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Japan Hour

Road Trip on Kyoto Tango Railway (Part 2)

Places featured this week include a 130-year-old sake brewery, a town known for its crepe fabric, and a famous shopping street full of bag shops and even a unique vending machine for tote bags.

We continue our two-day train journey along Kyoto Tango Railway’s Miyamai and Miyatoyo lines, which connect Kyoto Prefecture to Hyogo Prefecture. On the first night, we have to look for a restaurant for dinner as we checked into Amanohashidate Hotel late. Most of the eateries are closed but we manage to find a ramen shop which is still open. We enjoy the noodles with a soup made of chicken and pork bones.  

We start the second day with a relaxing bath while enjoying the view of Amanohashidate. Amanohashidate Hotel has private open-air baths, an open-air bath with an exquisite view, a steam bath and foot baths.

After checking out, we search for more spots with a great view of Amanohashidate. A local tells us about “Amanohashidate View Land” and highly recommends we try out “matanozoki”, a traditional way of viewing the sandbar. All we need to do is to bend over and look at it between our legs. So we take a monorail and head to “View Land” at the mountain peak. There is also an amusement park and restaurant here. After seeing Amanohashidate in the “matanozoki” position, we head to Amanohashidate Station.

After making enquiries, we head by the 10.15am train to Yosano Station. A local tells us the town is known for its Tango crepe fabric and there is a famous street showcasing this. However, at Yosano, we find out the stores, workshops for weaving the fabric and the historical museum are rather far away if we were to walk there.  

So we drop by a hair salon and ask the owner to suggest another famous place. He mentions a sake brewery called Yosamusume Shuzo. The wife of the hair salon owner offers to drive us there. At the brewery, the sixth-generation owner tells us Yosamusume Shuzo opened in 1887 and besides sake, it also produces plum wine and sparkling sake. The products are mainly exported to other countries. Yosamusume sake is produced using rice and water from Yosa. It is bright yellow in colour as the sake is poured into bottles without filtering. We get to sample some of the light and dry sake.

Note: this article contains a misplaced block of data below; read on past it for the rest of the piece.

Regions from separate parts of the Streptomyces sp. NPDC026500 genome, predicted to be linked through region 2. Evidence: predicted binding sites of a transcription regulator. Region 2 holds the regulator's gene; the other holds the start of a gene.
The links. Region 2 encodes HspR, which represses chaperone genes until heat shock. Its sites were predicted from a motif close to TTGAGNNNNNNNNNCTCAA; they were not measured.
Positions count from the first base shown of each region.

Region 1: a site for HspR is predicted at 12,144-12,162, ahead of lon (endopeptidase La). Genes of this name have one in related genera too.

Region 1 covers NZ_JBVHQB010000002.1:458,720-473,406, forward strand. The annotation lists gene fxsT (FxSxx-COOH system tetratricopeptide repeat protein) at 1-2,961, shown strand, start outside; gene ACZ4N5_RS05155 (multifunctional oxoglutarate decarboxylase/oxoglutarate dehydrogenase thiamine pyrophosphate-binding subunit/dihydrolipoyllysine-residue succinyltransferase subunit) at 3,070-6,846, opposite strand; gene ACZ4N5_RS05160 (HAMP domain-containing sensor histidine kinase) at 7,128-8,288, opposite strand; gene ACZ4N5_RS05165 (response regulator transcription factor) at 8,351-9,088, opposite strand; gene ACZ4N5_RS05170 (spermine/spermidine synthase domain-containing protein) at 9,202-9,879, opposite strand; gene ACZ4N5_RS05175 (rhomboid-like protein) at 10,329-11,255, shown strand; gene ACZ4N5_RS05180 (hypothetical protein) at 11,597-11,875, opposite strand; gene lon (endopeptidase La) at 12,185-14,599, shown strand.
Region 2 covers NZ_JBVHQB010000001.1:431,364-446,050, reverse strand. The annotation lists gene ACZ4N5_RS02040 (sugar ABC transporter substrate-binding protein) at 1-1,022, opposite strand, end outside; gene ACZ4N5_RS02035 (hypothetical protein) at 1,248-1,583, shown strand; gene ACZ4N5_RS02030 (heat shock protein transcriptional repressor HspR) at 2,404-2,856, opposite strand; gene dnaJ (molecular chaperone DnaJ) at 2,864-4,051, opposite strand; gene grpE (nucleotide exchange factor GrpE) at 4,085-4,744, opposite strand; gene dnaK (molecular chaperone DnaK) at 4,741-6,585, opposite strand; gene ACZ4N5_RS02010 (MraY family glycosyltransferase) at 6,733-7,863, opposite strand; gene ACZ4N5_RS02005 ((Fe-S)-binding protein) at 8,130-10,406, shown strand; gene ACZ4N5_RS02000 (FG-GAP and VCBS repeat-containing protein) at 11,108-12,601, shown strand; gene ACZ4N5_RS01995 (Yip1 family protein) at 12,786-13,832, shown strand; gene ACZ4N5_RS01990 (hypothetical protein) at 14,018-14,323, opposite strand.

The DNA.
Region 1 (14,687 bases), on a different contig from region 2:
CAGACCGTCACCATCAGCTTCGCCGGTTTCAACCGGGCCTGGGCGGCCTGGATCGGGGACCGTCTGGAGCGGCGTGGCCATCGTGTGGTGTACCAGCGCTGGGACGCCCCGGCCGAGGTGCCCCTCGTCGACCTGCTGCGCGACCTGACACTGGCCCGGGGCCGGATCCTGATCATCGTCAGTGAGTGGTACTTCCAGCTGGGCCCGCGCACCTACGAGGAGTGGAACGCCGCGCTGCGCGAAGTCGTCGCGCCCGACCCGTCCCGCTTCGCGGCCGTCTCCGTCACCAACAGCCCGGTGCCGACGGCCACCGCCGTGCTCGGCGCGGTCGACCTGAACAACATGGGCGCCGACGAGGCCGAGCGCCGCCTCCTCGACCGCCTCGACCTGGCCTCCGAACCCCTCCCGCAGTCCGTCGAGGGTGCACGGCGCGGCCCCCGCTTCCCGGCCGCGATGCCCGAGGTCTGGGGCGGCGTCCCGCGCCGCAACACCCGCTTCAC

The sake brewery’s owner gives us a ride to Yosano Station. We catch the 12.45pm train and head to Yuhigaura-Kitsu-onsen Station. The journey takes about half an hour. We want to have lunch but the restaurants suggested by the locals, Funatake and Nao, which is run by a farmer, are both closed. We finally find an eatery which is open. A shop called Kanihan sells souvenirs and also serves local seafood and its restaurant Koppe. We order its special seafood rice bowl, which is huge and costs 1,600 yen.

After lunch, we take the 3.25pm train to the terminal station, Toyooka. We find out from a passenger that the town is famous for producing bags and leather products. There are more than 10 bag manufacturers in Toyooka. In the past, 80 per cent of the bags in Japan were produced here.

At Toyooka, a local we speak with highly recommends we check out the city’s famous Caban Street. It has been around since 2005 and 14 out of the 25 stores sell bags. One of the shop owners shares with us that a single sheet of leather is used to make only one bag, making each one unique. He also leads us to a one-of-a-kind vending machine for tote bags of various styles and designs. It is the brainchild of the shopping street association and the bags have become very popular.


1) A unique way to see Amanohashidate is to bend over and view it “upside down” between your legs

2) Caban Street near Toyooka Station is known for its bag shops and even a bag vending machine


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